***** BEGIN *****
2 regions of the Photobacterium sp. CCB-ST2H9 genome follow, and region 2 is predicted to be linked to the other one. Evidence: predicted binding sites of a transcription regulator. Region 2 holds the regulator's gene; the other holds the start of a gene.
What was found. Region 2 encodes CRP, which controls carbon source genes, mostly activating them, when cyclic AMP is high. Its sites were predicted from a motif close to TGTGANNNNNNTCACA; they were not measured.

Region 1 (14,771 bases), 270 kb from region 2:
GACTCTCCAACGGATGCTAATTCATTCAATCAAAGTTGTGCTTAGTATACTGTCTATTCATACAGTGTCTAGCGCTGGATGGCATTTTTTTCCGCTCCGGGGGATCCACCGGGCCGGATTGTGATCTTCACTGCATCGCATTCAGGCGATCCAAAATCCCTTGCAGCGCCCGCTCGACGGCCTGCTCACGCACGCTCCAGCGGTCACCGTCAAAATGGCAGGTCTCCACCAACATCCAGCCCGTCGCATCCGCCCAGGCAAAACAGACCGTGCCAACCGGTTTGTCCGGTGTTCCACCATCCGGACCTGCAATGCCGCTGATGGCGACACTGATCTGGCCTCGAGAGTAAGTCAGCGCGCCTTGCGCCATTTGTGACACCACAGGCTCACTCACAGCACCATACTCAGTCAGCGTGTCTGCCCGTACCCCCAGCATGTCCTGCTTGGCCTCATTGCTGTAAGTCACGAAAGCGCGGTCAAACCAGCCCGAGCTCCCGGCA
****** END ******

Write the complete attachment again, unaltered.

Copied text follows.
2 regions of the Photobacterium sp. CCB-ST2H9 genome follow, and region 2 is predicted to be linked to the other one. Evidence: predicted binding sites of a transcription regulator. Region 2 holds the regulator's gene; the other holds the start of a gene.
What was found. Region 2 encodes CRP, which controls carbon source genes, mostly activating them, when cyclic AMP is high. Its sites were predicted from a motif close to TGTGANNNNNNTCACA; they were not measured.

Region 1 (14,771 bases), 270 kb from region 2:
GACTCTCCAACGGATGCTAATTCATTCAATCAAAGTTGTGCTTAGTATACTGTCTATTCATACAGTGTCTAGCGCTGGATGGCATTTTTTTCCGCTCCGGGGGATCCACCGGGCCGGATTGTGATCTTCACTGCATCGCATTCAGGCGATCCAAAATCCCTTGCAGCGCCCGCTCGACGGCCTGCTCACGCACGCTCCAGCGGTCACCGTCAAAATGGCAGGTCTCCACCAACATCCAGCCCGTCGCATCCGCCCAGGCAAAACAGACCGTGCCAACCGGTTTGTCCGGTGTTCCACCATCCGGACCTGCAATGCCGCTGATGGCGACACTGATCTGGCCTCGAGAGTAAGTCAGCGCGCCTTGCGCCATTTGTGACACCACAGGCTCACTCACAGCACCATACTCAGTCAGCGTGTCTGCCCGTACCCCCAGCATGTCCTGCTTGGCCTCATTGCTGTAAGTCACGAAAGCGCGGTCAAACCAGCCCGAGCTCCCGGCA